By Stewart Koesten
Somewhere between $30 trillion to $40 trillion is expected to transfer from baby boomers and their parents to their heirs over the next 40 years. If you are in line for a piece of this wealth transfer pie, consider three key points to wisely balance potential inheritance and retirement savings:
1. Recognize uncertainty – Every retirement plan has an element of uncertainty and inheritance simply adds another piece to the puzzle. The amount and timing of this potential asset are unknown. If your family is like most, your parents haven’t given you the full picture of their financial situation. Changes to your parents’ lives may influence the total you receive. We have seen longer life expectancies, chronic health issues, and poor investment decisions deplete what once looked like an air-tight inheritance. Many factors influence the amount you may receive and when you receive it. The important take-away is that the inheritance shouldn’t be the centerpiece of your retirement plan.
2. Save for a comfortable retirement – A reasonable way to plan for inheritance is to secure a comfortable retirement transition on your own. This means saving for your base level of expenses in retirement. If and when you receive that inheritance, let that drive some of your discretionary retirement goals, such as buying a second home or taking that dream vacation. This approach will ensure that you have a plan to cover your basic needs, while allowing an inheritance to enhance your retirement lifestyle.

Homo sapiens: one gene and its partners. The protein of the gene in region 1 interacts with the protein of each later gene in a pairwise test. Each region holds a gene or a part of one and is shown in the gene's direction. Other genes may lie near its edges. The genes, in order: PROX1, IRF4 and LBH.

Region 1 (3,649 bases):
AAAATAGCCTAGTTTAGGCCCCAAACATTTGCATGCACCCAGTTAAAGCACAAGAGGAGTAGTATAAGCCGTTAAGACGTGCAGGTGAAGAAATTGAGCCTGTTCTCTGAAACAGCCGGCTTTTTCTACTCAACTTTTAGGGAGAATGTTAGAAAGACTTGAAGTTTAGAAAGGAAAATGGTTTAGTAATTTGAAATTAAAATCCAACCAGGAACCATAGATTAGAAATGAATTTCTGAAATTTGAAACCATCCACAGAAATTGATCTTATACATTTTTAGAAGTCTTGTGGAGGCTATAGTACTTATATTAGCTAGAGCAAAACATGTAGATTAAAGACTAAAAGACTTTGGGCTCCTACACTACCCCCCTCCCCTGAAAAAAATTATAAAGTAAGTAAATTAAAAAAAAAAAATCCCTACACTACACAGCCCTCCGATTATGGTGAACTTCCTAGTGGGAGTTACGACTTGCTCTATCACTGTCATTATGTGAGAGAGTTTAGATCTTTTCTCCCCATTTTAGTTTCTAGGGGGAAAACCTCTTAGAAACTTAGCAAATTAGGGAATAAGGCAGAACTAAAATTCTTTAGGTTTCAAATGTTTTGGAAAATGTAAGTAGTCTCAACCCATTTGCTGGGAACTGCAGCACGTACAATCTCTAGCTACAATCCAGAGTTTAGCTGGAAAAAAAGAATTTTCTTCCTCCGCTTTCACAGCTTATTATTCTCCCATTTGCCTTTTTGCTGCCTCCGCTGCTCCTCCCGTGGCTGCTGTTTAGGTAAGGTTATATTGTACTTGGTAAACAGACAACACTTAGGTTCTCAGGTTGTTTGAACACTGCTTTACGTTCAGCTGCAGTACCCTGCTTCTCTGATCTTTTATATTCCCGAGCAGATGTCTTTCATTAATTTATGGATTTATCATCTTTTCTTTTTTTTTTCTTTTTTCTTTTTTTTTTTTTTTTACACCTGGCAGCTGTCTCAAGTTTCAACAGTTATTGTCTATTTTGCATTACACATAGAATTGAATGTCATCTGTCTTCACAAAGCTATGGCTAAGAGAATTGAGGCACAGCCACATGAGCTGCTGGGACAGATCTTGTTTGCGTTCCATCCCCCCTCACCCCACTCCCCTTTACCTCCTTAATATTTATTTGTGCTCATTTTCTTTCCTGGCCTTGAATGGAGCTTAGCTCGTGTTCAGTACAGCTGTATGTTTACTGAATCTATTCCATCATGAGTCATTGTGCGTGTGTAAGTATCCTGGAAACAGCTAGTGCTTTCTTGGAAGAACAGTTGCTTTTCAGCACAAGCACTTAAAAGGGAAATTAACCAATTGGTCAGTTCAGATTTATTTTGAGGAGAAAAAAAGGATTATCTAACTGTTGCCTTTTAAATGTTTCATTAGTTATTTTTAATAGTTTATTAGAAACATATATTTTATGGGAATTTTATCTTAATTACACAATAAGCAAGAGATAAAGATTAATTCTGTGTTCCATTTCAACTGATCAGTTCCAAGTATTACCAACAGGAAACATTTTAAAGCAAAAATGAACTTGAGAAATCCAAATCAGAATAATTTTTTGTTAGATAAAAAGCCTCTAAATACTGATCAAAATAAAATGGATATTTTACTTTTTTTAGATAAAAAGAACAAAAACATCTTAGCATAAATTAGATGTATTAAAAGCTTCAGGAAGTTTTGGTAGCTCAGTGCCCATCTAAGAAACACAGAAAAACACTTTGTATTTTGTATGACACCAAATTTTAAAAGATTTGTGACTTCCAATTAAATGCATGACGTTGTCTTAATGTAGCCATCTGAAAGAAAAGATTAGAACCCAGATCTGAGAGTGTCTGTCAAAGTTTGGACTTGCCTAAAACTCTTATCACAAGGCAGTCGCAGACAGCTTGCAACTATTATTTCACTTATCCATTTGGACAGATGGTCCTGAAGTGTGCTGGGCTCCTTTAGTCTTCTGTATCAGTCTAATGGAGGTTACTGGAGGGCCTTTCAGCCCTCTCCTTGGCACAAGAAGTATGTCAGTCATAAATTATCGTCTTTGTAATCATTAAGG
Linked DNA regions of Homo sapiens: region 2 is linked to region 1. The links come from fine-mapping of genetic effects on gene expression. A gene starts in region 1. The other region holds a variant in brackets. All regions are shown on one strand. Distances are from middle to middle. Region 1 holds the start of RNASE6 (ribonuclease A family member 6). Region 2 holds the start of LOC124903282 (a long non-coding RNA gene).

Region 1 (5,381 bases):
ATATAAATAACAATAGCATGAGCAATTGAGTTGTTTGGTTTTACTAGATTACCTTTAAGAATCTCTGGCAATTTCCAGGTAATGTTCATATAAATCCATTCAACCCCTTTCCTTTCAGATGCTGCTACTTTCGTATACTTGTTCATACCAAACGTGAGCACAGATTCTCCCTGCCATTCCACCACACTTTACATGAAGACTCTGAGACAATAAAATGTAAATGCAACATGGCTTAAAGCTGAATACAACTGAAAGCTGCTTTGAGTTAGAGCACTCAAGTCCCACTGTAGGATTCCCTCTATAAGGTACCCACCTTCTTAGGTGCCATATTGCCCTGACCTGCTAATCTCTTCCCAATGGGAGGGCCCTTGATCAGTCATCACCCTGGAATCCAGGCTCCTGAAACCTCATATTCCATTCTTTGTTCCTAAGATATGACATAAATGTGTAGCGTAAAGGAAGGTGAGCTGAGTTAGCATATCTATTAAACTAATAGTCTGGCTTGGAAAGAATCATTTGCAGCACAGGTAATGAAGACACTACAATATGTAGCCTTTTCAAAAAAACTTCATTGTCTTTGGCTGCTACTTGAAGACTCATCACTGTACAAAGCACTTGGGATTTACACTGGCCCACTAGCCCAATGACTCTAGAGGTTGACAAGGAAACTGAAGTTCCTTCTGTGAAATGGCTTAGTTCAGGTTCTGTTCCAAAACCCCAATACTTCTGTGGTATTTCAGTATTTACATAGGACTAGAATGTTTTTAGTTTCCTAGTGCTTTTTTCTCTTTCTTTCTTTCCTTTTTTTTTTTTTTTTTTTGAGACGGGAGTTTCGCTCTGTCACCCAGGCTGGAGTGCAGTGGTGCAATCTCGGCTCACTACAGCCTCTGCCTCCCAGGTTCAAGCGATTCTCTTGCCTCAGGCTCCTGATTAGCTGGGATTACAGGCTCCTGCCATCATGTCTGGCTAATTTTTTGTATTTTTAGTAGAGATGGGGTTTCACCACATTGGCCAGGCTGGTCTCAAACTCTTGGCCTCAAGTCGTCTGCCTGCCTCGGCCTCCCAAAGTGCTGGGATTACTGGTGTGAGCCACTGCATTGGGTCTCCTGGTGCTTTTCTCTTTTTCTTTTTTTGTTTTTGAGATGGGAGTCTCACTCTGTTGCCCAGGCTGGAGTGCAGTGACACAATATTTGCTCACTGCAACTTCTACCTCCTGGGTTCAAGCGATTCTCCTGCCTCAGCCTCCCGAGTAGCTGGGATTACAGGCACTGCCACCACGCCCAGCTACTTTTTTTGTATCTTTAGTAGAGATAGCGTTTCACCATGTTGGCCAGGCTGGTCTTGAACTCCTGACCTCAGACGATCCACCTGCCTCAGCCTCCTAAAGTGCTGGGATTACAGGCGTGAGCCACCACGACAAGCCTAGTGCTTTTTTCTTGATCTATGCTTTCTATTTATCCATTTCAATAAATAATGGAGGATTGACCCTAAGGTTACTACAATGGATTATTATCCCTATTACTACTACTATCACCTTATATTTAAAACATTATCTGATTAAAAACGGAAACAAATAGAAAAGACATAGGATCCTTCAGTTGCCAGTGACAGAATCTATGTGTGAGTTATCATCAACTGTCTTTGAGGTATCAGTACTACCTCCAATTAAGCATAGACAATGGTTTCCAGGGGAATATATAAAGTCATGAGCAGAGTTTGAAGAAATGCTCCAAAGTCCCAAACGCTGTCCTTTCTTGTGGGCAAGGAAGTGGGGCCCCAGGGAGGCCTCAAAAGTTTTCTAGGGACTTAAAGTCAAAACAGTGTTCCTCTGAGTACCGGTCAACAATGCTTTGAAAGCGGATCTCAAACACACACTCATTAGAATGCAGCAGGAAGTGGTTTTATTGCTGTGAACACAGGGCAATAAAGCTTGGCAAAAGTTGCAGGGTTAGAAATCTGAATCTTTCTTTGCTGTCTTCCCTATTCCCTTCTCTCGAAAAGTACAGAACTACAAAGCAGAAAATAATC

3. Open the Communication Lines – The best way to plan for your potential inheritance is to engage in financial planning with your parents. Multigenerational planning strategies can maximize the amount of wealth that transfers to the next generation. These strategies generally start with ensuring your parents are comfortable and confident with their own assets and retirement, and then designing a plan to transfer additional wealth to heirs. Taking an active role in this process can help ensure that the assets are well-managed; taxes are minimized, and give you a clearer picture of what may eventually transfer to you.
Click here for a helpful article explaining more about how to talk to your parents about inheritance.
If you are lucky enough to receive an inheritance, treat it like a bonus. If you understand the uncertainty, save for basic expenses and open communication with your parents, inheritance may help you solidify your financial plan!
For help with inheritance and other financial transition issues, more information, schedule a meeting by clicking below, contact Stewart Koesten –firstname.lastname@example.org, or call (913) 345-1881.